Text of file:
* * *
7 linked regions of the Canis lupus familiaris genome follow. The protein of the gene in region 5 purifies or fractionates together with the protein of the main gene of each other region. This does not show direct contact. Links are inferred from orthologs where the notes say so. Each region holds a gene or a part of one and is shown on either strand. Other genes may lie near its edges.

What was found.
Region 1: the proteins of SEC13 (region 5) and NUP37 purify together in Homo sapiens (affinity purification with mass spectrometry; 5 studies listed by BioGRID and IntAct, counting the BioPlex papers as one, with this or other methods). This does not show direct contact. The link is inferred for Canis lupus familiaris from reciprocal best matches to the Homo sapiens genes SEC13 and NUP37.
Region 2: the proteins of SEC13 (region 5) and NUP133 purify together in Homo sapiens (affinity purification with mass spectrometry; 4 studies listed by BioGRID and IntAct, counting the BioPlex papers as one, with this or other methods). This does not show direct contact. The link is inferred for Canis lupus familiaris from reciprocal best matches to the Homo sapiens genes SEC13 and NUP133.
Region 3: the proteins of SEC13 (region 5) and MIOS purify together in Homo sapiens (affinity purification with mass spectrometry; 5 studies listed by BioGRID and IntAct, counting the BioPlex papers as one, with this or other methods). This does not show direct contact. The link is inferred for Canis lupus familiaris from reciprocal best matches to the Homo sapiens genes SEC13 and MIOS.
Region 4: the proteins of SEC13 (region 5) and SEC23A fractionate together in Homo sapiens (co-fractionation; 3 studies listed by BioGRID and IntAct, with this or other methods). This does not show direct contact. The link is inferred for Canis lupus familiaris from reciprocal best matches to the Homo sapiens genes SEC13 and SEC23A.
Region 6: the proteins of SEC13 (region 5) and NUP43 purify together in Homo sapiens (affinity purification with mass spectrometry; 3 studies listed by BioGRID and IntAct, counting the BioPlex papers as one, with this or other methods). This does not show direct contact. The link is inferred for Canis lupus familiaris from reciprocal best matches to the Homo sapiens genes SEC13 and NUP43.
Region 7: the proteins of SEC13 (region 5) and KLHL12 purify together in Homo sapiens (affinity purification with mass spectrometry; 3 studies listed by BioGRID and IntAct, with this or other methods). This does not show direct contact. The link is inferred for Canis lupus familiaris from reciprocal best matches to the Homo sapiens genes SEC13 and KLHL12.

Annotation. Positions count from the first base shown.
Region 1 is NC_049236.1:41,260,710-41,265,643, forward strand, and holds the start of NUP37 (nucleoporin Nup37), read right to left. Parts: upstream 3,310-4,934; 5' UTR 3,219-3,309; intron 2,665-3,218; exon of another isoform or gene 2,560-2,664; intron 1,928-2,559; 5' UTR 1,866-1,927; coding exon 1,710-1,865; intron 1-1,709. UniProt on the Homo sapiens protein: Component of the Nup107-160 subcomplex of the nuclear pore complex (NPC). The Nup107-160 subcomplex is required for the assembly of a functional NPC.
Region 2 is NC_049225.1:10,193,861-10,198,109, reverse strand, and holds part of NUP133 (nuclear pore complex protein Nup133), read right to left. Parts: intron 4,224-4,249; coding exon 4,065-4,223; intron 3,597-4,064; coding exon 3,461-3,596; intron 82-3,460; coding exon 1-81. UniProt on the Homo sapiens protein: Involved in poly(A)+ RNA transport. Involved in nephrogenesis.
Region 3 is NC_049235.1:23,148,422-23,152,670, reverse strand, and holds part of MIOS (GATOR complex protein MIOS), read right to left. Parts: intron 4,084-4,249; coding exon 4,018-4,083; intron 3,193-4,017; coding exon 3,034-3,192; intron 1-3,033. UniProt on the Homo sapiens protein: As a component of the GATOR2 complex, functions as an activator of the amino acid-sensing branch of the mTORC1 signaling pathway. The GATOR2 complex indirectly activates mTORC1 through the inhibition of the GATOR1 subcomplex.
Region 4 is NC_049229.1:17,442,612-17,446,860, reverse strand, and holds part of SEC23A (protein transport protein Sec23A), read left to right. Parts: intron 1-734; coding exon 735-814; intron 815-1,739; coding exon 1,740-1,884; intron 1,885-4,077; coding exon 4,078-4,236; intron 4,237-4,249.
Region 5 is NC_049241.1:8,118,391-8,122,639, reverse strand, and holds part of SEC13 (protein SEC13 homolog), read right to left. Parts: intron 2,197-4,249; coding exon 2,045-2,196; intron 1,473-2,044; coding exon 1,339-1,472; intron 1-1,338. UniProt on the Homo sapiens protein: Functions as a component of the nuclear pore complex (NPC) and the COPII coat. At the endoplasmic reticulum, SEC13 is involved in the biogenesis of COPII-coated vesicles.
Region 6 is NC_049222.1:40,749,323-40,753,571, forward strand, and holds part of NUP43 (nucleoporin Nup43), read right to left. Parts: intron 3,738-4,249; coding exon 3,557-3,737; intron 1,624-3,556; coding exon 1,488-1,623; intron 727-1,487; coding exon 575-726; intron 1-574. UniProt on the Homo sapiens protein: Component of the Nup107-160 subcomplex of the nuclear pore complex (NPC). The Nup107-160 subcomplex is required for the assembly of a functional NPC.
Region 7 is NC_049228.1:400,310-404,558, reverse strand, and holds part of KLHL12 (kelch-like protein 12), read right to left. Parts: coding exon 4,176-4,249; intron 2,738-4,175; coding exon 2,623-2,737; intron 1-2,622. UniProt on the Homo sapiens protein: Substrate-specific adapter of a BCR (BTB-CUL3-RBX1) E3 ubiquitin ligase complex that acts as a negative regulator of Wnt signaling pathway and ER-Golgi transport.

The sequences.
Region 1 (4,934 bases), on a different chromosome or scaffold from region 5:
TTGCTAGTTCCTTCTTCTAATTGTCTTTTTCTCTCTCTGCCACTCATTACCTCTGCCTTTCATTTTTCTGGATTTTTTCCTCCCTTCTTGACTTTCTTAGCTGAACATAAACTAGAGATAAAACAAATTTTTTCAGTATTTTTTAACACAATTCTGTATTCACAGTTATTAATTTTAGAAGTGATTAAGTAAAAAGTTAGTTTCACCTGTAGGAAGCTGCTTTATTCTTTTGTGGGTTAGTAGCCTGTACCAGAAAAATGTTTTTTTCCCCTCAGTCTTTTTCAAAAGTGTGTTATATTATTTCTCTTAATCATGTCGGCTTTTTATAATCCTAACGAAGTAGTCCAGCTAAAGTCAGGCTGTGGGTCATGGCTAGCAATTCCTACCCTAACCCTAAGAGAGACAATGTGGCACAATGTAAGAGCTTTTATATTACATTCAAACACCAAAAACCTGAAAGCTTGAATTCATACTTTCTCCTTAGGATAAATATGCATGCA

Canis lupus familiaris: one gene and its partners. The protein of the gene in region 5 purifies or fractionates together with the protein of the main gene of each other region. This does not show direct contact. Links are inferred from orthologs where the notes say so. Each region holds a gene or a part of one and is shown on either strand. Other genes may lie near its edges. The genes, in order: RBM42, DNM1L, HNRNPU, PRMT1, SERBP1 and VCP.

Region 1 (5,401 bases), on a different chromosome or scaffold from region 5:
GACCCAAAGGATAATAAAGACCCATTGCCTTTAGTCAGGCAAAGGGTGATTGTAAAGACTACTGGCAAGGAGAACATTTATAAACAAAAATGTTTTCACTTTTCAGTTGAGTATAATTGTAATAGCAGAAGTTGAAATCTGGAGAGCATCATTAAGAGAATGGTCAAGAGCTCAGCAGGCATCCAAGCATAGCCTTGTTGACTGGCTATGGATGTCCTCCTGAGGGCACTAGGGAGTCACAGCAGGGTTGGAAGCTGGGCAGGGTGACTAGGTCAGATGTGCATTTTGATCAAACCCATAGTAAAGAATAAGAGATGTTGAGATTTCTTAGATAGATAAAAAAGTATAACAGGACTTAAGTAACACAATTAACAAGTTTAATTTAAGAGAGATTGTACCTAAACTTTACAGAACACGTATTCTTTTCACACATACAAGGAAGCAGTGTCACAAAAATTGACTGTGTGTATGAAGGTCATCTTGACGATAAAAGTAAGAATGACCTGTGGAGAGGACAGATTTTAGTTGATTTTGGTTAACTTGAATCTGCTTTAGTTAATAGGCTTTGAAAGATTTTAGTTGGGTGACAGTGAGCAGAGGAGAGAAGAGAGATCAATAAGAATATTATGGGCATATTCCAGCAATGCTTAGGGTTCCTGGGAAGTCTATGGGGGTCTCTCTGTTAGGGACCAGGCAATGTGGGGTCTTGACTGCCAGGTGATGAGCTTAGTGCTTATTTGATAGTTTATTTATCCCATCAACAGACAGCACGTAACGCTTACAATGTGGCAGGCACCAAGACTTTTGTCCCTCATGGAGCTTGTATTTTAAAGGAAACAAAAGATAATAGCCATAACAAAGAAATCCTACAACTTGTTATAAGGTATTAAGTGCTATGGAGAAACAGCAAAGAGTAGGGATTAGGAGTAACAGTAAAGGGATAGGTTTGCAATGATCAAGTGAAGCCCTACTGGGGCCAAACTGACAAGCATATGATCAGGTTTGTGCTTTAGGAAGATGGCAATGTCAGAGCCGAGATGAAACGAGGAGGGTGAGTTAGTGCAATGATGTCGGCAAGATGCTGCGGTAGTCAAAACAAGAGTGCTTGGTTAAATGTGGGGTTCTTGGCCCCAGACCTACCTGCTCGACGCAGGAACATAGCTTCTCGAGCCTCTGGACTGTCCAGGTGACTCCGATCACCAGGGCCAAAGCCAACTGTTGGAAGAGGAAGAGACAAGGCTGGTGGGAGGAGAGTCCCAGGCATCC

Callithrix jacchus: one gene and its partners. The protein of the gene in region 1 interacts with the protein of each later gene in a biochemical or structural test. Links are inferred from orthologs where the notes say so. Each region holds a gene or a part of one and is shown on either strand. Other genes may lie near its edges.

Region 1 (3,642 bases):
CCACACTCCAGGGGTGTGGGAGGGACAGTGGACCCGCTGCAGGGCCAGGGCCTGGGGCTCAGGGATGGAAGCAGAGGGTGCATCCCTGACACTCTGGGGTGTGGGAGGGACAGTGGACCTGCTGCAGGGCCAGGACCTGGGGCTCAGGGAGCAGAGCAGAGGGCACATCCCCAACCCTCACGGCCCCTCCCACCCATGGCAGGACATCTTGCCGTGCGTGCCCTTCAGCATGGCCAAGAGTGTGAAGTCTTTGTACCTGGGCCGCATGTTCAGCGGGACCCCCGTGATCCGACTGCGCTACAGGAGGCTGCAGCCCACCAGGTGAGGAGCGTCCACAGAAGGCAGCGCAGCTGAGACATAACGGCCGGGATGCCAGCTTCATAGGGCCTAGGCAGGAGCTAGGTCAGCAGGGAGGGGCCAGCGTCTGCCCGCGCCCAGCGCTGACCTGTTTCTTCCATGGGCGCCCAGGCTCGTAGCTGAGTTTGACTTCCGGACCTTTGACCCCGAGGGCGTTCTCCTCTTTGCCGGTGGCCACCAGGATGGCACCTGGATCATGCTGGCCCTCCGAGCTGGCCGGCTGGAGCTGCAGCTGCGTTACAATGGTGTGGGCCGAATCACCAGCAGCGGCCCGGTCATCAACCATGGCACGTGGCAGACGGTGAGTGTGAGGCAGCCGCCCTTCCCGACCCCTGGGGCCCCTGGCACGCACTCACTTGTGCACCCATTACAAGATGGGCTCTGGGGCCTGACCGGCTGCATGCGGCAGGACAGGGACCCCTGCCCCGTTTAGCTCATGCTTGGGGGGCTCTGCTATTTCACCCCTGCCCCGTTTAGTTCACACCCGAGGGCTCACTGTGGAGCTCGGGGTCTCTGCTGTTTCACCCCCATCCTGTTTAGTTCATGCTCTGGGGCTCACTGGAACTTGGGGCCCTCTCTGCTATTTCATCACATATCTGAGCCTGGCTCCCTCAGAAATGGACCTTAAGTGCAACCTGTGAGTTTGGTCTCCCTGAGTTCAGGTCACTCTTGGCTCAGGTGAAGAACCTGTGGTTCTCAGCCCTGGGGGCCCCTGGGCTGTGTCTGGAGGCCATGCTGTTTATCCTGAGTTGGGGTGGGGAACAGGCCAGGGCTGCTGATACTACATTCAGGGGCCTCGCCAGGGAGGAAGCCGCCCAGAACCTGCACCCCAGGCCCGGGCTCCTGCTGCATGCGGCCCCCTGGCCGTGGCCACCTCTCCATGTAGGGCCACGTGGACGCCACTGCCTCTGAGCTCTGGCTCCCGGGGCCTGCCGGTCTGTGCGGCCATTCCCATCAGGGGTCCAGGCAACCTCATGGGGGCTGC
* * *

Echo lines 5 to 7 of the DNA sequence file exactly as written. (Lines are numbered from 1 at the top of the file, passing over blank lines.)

Region 3: the proteins of SEC13 (region 5) and MIOS purify together in Homo sapiens (affinity purification with mass spectrometry; 5 studies listed by BioGRID and IntAct, counting the BioPlex papers as one, with this or other methods). This does not show direct contact. The link is inferred for Canis lupus familiaris from reciprocal best matches to the Homo sapiens genes SEC13 and MIOS.
Region 4: the proteins of SEC13 (region 5) and SEC23A fractionate together in Homo sapiens (co-fractionation; 3 studies listed by BioGRID and IntAct, with this or other methods). This does not show direct contact. The link is inferred for Canis lupus familiaris from reciprocal best matches to the Homo sapiens genes SEC13 and SEC23A.
Region 6: the proteins of SEC13 (region 5) and NUP43 purify together in Homo sapiens (affinity purification with mass spectrometry; 3 studies listed by BioGRID and IntAct, counting the BioPlex papers as one, with this or other methods). This does not show direct contact. The link is inferred for Canis lupus familiaris from reciprocal best matches to the Homo sapiens genes SEC13 and NUP43.